Ongoing Employment Law Developments Related to COVID-19
Families First Coronavirus Response Act (FFCRA): Effective Date, Poster & Possible Further Changes
The Families First Coronavirus Response Act (FFCRA) provided that its effective date would be not later than April 2, 2020, but gave certain authority to the federal Department of Labor to specify an earlier date. DOL has now exercised its authority to establish an effective date of Wednesday, April 1, 2020, for the emergency paid sick leave (EPSL) and emergency family and medical leave provisions discussed in our previous article, available here.
DOL has also a published a poster for the new act, which should be displayed along posters for existing equal employment and wage/hour laws. The poster is available here. The poster was published with a larger set of explanatory materials (available here). The DOL explanatory material states that the posting requirement may also be satisfied by emailing or direct mailing this notice to employees, or by posting this notice on an employee information internal or external website. FFCRA poster questions are available here. This may be necessary for any employees who are teleworking.
We have also been asked if employees may be eligible for paid leave under FFCRA or unpaid leave under FMLA where they have a medical condition that makes them unusually vulnerable to Covid-19. DOL has now indicated that where such an employee is advised by a physician to self-isolate to avoid exposure to Covid-19, he or she will be eligible for EPSL under FFCRA. We see as yet no specific guidance whether such a case might be covered under FMLA, on the grounds that the employee has a serious health condition making them unable to perform their job. We still think it clear than an otherwise healthy employee who simply fears catching the virus (even an older employee) is not entitled to leave under FMLA. However, employers will want to evaluate whether jobs posing particular risks of Covid-19 exposure are safe for older employees, who may be more vulnerable on that basis alone.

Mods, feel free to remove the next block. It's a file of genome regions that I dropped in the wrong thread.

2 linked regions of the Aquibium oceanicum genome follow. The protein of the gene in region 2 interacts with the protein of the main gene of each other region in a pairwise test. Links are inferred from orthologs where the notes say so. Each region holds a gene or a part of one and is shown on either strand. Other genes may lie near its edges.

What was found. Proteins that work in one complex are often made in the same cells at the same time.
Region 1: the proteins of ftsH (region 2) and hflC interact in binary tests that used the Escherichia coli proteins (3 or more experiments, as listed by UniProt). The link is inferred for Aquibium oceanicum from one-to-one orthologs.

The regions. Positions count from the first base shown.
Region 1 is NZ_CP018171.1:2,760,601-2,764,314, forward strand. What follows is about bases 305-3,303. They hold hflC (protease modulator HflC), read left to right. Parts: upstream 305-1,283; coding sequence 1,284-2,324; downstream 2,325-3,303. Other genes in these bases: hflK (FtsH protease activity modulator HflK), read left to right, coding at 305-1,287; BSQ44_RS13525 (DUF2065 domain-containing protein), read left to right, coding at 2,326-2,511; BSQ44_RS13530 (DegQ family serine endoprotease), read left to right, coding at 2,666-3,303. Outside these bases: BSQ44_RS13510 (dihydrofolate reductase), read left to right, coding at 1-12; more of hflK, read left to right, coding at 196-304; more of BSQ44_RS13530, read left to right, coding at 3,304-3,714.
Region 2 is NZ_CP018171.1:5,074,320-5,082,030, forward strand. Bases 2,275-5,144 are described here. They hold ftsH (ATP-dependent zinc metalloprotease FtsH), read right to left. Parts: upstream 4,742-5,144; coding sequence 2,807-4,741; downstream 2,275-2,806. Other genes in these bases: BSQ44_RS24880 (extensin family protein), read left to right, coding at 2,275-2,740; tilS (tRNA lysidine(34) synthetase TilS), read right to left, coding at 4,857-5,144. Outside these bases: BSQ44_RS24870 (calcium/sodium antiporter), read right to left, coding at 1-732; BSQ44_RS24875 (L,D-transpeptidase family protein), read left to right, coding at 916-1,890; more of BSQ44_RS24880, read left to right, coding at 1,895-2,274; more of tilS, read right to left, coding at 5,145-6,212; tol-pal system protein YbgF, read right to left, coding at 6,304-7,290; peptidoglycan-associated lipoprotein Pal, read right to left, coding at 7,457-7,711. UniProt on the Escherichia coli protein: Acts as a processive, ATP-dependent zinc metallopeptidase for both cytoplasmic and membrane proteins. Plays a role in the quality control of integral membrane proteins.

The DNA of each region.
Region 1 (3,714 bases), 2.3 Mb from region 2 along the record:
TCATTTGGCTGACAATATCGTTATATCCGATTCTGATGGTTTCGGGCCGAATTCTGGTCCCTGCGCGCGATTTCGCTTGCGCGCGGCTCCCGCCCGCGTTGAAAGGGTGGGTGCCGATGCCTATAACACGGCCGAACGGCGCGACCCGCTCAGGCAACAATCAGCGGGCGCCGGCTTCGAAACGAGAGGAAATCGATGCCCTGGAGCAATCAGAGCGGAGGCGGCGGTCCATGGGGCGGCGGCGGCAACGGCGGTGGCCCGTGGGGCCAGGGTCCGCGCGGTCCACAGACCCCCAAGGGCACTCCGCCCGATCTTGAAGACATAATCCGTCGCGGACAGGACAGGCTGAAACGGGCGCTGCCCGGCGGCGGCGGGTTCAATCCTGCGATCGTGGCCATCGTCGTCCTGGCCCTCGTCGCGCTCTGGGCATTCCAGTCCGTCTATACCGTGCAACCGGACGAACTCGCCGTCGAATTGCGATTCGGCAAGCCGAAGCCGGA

DOL has adopted a non-enforcement policy for violations of FFCRA occurring within 30 days of the enactment of the FFCRA, i.e., March 18 through April 17, 2020. Bulletin available here. However, the non-enforcement policy is very limited in scope, because it requires that the employer has made reasonable, good faith efforts to comply with the Act. Employers with fewer than 50 employees are not subject to private enforcement of public health emergency FMLA leave.
DOL's non-enforcement policy also permits employers who are eligible for tax credits for EPSL or paid emergency FMLA but who have insufficient cash flow to make payment of sick leave or family leave wages as soon as possible, but not later than seven 7 calendar days after the employer has withdrawn an amount equal to the required paid sick leave and expanded family and medical leave wages from the employer's Federal payroll tax deposits or, to the extent such deposits are not sufficient, has received a refund of the credit amount from the IRS to cover the required wages.
Worker Adjustment and Retraining Notification Act (WARN)
Employers who contemplate layoffs caused by Covid-19 may need to comply with the WARN Act, which applies to employers with 100 or more full-time employees, or 100 or more total employees working a total of more than 4000 hours per week. An employment action spanning a window of time as long as 30-90 days will require 60 days' advance notice -- with certain exceptions -- if it affects more than 50 employees and substantially shuts down a work site or operating unit (a plant closing) or affects both more than 50 employees and at least one-third of the workforce at a single site.
Employers are relieved of the 60-day notice obligation if the event results from an "unforeseeable business circumstance," the employer gives as much notice as possible, and -- critically -- gives notice to employees explaining the reasons for the shorter notice. We have no doubt that Covid-19 is generally an "unforeseeable business circumstance," but as the crisis drags on, its consequences may become more and more foreseeable.
Additional information about the WARN Act is available here.
Fair Labor Standards Act (FLSA)
As we noted in our previous article, any layoffs of salaried exempt employees must usually be done in complete workweek increments, to comply with FLSA salary basis requirements (with certain exceptions). Regulation available here. Employers may also have the option to convert salaried employees to hourly, in lieu of layoffs. We think it may be important, to maintain FLSA salary basis in the long term, that such changes be indefinite in duration when adopted, and not explicitly temporary.
Spotts Fain publications are provided as an educational service and are not meant to be and should not be construed as legal advice. Readers with particular needs on specific issues should retain the services of competent counsel.